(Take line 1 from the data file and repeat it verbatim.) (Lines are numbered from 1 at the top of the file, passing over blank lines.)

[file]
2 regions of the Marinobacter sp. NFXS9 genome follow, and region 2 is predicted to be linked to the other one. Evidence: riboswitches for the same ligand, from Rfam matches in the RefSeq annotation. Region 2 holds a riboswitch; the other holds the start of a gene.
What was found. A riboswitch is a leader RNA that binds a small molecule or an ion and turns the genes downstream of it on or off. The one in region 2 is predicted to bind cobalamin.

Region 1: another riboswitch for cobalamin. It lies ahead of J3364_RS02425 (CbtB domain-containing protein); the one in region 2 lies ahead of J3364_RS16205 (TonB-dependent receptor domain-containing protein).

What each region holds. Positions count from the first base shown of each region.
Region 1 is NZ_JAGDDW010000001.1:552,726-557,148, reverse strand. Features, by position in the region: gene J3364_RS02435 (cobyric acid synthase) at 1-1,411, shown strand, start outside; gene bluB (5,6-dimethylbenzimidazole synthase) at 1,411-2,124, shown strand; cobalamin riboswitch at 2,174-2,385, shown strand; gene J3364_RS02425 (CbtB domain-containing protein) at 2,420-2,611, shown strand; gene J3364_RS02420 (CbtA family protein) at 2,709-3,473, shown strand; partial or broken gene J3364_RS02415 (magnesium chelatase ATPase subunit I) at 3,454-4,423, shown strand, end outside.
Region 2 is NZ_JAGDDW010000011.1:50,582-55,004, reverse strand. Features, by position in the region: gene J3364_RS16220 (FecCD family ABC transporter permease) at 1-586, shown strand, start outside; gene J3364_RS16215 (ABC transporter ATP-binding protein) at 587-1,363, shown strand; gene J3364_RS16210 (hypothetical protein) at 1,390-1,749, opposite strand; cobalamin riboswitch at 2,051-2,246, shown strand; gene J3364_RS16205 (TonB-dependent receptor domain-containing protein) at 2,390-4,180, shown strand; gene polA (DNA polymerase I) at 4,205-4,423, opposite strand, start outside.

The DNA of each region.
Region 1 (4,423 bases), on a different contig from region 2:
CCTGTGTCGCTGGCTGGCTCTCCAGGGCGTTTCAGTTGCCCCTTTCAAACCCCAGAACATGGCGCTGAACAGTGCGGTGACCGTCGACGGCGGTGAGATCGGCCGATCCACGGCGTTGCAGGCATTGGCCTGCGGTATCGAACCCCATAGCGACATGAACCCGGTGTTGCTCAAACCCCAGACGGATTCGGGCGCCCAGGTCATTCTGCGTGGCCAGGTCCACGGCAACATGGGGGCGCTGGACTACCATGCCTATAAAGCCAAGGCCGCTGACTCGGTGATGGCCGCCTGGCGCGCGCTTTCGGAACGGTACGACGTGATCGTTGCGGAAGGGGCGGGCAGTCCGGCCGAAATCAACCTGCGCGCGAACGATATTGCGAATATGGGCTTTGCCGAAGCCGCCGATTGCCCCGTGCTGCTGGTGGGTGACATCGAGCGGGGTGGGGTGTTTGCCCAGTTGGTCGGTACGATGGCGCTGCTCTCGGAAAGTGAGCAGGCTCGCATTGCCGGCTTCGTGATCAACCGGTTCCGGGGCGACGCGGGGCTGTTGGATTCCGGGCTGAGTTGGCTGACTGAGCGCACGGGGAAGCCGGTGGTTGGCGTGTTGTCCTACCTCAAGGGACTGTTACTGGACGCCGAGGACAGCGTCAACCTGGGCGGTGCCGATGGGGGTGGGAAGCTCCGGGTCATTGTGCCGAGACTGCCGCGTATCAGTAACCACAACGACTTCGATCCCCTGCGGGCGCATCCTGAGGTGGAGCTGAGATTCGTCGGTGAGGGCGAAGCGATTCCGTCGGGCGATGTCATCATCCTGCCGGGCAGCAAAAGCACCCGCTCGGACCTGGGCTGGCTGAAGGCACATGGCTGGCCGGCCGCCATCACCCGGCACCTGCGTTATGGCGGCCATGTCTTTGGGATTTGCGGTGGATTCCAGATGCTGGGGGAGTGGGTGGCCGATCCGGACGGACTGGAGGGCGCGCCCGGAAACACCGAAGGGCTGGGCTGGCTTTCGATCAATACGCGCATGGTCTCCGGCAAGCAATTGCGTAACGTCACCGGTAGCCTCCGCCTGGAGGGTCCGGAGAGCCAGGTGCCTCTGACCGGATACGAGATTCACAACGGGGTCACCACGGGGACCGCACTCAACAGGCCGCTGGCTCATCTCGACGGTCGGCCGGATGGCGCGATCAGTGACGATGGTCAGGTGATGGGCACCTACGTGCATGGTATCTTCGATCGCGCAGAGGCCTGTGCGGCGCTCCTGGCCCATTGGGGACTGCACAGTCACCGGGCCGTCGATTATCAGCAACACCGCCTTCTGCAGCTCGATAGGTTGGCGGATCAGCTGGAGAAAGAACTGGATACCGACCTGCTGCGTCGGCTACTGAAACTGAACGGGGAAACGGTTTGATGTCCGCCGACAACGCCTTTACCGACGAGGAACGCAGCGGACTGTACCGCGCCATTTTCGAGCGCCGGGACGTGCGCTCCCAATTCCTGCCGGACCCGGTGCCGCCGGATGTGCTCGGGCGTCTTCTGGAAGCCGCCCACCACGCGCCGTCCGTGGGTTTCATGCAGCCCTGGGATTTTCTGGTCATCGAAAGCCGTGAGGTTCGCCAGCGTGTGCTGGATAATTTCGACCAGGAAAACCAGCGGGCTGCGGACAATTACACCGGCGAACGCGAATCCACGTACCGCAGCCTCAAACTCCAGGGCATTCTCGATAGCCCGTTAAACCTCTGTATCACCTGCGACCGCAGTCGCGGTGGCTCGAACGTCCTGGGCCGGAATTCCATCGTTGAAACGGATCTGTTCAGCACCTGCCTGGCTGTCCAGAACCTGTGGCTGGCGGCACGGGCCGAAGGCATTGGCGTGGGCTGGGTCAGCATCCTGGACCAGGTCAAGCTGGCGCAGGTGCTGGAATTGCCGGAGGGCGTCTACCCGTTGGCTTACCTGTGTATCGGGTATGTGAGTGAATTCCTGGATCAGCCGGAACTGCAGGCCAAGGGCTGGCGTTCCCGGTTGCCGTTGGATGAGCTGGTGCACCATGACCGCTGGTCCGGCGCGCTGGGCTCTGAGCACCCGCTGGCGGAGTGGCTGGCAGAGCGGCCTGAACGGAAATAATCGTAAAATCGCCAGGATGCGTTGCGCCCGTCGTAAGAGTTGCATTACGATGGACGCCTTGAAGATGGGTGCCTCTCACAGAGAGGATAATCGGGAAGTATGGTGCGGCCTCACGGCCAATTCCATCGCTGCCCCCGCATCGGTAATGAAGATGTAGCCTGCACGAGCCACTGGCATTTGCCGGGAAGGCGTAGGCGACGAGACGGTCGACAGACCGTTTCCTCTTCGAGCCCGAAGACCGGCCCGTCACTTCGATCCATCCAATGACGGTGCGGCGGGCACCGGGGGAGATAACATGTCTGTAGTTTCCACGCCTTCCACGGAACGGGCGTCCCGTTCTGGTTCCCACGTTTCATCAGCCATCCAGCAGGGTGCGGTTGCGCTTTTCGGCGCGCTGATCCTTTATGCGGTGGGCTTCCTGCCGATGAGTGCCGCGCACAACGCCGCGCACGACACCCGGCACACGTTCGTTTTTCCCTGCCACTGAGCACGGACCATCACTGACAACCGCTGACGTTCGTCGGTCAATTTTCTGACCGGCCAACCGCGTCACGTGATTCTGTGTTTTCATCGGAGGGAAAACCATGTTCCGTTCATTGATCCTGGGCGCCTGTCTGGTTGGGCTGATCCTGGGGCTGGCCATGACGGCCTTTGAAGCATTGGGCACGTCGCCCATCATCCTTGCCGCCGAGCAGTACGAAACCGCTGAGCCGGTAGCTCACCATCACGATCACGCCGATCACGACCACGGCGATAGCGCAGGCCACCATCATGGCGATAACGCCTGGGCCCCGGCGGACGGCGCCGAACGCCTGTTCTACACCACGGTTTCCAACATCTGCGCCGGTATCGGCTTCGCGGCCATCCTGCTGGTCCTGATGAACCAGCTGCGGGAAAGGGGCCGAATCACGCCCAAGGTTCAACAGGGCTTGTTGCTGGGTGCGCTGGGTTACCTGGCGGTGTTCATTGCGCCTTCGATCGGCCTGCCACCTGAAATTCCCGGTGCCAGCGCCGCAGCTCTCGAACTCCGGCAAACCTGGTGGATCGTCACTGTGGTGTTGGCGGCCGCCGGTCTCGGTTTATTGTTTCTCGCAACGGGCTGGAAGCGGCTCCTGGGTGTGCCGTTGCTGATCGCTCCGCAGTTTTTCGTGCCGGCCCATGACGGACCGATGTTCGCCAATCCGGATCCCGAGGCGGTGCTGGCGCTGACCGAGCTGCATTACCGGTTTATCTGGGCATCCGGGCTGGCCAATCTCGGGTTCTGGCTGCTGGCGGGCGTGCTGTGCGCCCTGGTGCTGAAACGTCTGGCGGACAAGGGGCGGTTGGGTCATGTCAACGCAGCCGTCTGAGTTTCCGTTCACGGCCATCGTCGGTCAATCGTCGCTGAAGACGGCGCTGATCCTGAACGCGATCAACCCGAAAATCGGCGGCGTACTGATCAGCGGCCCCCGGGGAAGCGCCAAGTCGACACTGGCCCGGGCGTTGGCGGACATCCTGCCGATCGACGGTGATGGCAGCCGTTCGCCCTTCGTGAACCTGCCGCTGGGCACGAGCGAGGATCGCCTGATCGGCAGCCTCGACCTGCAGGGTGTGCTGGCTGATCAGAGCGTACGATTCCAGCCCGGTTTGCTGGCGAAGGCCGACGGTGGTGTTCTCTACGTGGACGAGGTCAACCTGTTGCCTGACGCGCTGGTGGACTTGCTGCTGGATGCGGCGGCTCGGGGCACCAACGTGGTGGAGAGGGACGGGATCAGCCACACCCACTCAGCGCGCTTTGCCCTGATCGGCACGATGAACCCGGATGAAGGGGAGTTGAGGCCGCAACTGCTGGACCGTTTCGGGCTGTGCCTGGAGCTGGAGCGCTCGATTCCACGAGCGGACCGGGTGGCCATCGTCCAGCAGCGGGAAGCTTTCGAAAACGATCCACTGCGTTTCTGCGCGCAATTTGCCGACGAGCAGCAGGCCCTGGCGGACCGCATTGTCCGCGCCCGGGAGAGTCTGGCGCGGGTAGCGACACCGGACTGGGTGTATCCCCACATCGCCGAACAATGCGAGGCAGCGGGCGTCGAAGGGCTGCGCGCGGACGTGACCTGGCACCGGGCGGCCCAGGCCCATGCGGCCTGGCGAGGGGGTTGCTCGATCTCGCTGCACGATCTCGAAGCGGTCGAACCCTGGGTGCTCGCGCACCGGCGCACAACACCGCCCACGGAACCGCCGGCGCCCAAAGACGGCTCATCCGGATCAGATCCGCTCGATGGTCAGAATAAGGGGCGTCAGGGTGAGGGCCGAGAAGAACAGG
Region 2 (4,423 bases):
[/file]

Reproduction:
2 regions of the Marinobacter sp. NFXS9 genome follow, and region 2 is predicted to be linked to the other one. Evidence: riboswitches for the same ligand, from Rfam matches in the RefSeq annotation. Region 2 holds a riboswitch; the other holds the start of a gene.